•   Medicaid is for very low-income seniors and will pay for an ongoing stay in a Medicaid-approved nursing home. Caregiverlist provides the “by-state” Medicaid financial qualifications.

The recent recession has resulted in lower tax revenues for state governments and some states have recently changed their financial qualifications for qualifying for Medicaid. However, the spousal anti-poverty law does allow married couples to allow one spouse to “spend-down” assets to qualify for Medicaid care while the other spouse maintains some savings and home and car ownership. This can be necessary, for example, if one spouse has Alzheimer’s disease and requires around-the-clock care which can cost $80,000 per year.

“Remember, former President Ronald Reagan had full time caregiving services for a decade,” says Northcutt.  This is why it is important to research senior care services ahead of time and evaluate quality standards to allow family members to be prepared. Caregiverlist’s nursing home directory shows the highest and lowest daily cost of a nursing home in each state along with the average nursing home daily rate.

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Elderly Driving Tests: AARP Defensive Driving Safety Courses for Seniors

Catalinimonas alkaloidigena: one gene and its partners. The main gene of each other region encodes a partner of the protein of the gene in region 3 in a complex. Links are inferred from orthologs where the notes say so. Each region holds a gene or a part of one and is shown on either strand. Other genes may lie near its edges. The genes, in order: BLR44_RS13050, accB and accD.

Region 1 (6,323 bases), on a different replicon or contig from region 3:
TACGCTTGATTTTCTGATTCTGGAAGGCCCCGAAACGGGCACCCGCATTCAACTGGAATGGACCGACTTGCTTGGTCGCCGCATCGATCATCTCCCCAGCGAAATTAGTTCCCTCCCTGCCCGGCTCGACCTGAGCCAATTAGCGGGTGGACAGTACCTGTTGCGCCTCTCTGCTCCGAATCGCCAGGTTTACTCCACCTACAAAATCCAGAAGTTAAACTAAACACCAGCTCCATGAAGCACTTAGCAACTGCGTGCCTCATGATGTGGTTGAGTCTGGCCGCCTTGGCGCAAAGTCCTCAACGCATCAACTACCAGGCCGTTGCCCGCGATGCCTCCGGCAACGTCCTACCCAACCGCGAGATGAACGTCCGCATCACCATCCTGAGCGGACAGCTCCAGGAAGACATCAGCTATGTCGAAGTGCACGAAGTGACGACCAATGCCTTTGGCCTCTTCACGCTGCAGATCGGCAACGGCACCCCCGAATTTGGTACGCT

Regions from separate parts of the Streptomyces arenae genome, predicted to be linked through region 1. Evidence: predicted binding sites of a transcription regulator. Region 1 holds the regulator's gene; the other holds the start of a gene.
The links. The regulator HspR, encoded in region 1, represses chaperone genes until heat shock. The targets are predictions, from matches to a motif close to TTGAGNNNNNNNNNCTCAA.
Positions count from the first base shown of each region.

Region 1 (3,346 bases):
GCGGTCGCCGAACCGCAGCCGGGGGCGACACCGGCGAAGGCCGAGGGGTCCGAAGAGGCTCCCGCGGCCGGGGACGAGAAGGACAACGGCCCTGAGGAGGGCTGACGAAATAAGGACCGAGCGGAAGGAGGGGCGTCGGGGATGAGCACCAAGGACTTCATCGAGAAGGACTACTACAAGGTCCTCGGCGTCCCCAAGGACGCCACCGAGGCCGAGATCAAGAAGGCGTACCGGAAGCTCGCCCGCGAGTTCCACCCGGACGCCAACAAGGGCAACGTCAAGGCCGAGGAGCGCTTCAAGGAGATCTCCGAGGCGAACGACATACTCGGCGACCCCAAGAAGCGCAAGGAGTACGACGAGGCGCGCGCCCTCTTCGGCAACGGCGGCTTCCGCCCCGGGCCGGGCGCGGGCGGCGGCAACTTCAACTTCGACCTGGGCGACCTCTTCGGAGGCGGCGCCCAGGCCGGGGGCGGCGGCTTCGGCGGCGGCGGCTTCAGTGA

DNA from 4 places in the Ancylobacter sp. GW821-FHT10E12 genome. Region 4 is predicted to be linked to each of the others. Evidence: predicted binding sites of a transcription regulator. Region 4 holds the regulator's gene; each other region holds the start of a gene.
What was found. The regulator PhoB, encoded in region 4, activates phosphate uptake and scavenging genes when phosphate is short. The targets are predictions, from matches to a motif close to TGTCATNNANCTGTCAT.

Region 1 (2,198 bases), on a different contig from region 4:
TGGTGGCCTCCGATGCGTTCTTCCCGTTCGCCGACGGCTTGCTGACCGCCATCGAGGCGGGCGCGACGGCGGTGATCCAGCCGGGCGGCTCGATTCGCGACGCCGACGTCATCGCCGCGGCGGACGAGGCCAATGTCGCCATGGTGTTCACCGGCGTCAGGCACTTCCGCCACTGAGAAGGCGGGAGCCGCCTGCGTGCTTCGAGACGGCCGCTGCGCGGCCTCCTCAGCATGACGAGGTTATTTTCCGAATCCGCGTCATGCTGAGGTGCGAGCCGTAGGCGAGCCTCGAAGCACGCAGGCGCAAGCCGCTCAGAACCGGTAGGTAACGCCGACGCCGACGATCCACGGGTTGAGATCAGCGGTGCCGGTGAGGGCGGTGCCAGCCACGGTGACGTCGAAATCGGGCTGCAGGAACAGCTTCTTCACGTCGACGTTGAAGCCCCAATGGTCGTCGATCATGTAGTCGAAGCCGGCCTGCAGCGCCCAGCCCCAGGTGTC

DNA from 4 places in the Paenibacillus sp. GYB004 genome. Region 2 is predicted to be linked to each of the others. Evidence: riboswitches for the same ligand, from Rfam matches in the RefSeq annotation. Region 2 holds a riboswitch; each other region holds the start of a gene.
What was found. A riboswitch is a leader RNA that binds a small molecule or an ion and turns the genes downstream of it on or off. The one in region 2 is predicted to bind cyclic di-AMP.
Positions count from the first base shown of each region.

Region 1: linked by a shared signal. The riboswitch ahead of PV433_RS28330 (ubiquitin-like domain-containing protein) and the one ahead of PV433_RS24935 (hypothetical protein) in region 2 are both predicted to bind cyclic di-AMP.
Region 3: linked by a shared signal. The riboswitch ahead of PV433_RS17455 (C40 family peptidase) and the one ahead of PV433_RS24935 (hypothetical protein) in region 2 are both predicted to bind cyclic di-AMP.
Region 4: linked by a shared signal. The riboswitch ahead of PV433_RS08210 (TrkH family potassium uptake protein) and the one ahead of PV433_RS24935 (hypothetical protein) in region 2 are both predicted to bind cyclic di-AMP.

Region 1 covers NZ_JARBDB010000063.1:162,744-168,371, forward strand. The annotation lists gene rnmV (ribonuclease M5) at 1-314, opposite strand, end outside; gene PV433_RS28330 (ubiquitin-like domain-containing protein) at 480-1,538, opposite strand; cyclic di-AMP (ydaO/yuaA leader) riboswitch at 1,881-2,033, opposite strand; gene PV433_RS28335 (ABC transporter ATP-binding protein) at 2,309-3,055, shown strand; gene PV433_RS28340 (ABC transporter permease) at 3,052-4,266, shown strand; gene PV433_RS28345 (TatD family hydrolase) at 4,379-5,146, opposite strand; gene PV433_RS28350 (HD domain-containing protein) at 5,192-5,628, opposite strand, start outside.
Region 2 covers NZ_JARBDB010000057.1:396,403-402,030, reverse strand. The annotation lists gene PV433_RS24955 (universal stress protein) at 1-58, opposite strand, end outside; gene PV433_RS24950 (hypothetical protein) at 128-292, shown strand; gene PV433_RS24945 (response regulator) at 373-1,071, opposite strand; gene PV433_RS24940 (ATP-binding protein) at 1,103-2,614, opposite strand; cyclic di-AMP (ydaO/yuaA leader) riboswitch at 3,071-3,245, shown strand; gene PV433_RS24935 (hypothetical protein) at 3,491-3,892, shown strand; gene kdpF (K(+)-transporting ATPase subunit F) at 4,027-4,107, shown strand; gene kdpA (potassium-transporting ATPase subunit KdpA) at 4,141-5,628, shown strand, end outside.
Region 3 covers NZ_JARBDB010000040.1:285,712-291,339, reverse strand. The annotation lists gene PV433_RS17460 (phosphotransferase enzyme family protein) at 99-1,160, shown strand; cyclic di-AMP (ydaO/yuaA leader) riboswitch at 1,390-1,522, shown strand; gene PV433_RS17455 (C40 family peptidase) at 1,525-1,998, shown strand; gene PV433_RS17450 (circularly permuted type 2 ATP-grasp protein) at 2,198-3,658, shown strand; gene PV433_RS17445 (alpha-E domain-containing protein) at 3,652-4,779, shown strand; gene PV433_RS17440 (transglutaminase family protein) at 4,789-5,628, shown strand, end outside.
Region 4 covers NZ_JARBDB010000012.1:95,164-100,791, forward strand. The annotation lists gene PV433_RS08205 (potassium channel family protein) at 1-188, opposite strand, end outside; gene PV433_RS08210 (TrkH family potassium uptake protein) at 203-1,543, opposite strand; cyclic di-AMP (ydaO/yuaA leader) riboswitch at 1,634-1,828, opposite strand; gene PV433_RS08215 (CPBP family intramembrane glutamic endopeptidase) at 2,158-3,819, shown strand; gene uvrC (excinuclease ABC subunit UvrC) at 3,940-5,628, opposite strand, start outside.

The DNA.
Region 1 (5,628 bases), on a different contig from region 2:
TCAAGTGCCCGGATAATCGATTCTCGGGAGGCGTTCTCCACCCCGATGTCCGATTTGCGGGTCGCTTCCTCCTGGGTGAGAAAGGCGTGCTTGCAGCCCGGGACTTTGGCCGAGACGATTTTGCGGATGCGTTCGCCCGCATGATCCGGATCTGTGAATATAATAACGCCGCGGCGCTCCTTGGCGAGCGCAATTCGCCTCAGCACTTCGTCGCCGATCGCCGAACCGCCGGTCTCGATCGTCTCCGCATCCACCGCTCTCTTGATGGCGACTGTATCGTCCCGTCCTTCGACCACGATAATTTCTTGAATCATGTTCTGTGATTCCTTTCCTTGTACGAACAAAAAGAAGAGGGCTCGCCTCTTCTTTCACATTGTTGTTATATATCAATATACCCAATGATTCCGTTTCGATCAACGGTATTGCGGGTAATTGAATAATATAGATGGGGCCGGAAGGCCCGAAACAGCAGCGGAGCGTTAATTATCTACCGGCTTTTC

Senior driving always comes under the spotlight after a major accident happens involving a senior.  However, just as some younger drivers are better than others, many older drivers are also perfectly capable of driving safely.

Aging does present some challenges, as eyesight may diminish if Macular Degeneration has developed or there is hearing loss or slower responses due to difficulty with movement caused by a stroke or arthritis.  As some of the age-related diseases, including memory loss, develop slowly and progress at different rates, it does make sense to check driving skills at least annually, once we are of an age considered "senior".  In the U.S.A., people qualify for Social Secuirty retirement payments at age 62 so that seems like a reasonable age to also start checking driving skills every year.